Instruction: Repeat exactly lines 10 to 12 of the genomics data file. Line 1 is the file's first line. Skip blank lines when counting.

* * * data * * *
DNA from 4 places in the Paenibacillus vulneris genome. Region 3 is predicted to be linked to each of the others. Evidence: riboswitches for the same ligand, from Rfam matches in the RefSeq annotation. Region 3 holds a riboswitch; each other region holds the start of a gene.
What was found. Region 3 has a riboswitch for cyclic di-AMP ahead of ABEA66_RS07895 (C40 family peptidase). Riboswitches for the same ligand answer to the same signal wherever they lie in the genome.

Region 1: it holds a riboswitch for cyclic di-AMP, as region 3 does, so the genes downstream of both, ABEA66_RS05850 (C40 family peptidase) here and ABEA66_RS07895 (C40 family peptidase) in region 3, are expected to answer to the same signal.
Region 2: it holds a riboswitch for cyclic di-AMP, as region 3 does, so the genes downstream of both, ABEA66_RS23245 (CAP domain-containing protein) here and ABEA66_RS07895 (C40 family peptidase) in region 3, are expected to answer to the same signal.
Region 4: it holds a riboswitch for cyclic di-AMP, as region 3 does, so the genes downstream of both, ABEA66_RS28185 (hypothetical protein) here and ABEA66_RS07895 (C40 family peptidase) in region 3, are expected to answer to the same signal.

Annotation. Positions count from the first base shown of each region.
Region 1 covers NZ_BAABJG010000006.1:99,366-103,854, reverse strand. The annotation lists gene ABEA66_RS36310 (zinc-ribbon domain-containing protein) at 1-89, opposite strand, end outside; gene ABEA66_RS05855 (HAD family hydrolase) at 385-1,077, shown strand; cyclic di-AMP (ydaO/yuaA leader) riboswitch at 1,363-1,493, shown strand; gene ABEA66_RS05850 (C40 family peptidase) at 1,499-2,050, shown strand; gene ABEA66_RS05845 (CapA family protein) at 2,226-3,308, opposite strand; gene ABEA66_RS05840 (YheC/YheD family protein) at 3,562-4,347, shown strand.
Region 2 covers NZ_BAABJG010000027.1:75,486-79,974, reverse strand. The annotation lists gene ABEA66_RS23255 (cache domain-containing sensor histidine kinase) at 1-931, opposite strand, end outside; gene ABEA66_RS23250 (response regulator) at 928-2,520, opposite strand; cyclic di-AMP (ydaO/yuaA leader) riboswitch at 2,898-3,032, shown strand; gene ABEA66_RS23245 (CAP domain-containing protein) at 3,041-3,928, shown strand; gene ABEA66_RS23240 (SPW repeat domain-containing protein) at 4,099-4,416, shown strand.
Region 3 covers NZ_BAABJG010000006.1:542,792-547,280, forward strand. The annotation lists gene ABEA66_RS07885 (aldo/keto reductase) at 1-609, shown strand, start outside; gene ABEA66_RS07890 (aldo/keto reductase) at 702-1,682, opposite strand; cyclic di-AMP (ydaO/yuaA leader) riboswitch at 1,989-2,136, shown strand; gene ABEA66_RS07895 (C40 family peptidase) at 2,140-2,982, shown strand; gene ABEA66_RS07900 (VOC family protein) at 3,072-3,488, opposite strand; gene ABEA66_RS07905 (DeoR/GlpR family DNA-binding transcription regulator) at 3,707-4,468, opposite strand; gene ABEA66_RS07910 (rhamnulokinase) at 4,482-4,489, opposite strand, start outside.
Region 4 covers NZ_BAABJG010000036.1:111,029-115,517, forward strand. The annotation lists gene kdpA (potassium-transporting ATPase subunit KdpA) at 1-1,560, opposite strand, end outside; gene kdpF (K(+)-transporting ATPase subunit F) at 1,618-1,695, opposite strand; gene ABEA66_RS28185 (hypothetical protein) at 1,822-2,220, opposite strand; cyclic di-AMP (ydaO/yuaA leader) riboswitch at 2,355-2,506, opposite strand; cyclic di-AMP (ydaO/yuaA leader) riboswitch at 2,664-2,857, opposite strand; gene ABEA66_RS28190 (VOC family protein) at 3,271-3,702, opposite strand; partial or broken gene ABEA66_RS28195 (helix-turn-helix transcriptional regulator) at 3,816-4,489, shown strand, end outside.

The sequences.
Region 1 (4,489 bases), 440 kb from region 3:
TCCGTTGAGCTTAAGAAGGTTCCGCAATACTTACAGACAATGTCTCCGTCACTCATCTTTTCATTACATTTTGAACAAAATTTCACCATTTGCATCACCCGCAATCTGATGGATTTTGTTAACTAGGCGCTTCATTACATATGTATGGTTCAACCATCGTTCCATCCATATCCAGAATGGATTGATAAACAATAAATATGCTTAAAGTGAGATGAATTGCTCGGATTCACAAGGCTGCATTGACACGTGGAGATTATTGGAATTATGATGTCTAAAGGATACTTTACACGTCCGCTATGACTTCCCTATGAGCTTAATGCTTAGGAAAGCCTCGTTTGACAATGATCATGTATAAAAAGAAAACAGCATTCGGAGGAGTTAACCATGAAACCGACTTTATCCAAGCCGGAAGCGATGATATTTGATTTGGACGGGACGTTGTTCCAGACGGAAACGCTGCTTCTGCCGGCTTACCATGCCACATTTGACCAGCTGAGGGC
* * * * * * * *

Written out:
Region 4 covers NZ_BAABJG010000036.1:111,029-115,517, forward strand. The annotation lists gene kdpA (potassium-transporting ATPase subunit KdpA) at 1-1,560, opposite strand, end outside; gene kdpF (K(+)-transporting ATPase subunit F) at 1,618-1,695, opposite strand; gene ABEA66_RS28185 (hypothetical protein) at 1,822-2,220, opposite strand; cyclic di-AMP (ydaO/yuaA leader) riboswitch at 2,355-2,506, opposite strand; cyclic di-AMP (ydaO/yuaA leader) riboswitch at 2,664-2,857, opposite strand; gene ABEA66_RS28190 (VOC family protein) at 3,271-3,702, opposite strand; partial or broken gene ABEA66_RS28195 (helix-turn-helix transcriptional regulator) at 3,816-4,489, shown strand, end outside.

The sequences.
Region 1 (4,489 bases), 440 kb from region 3: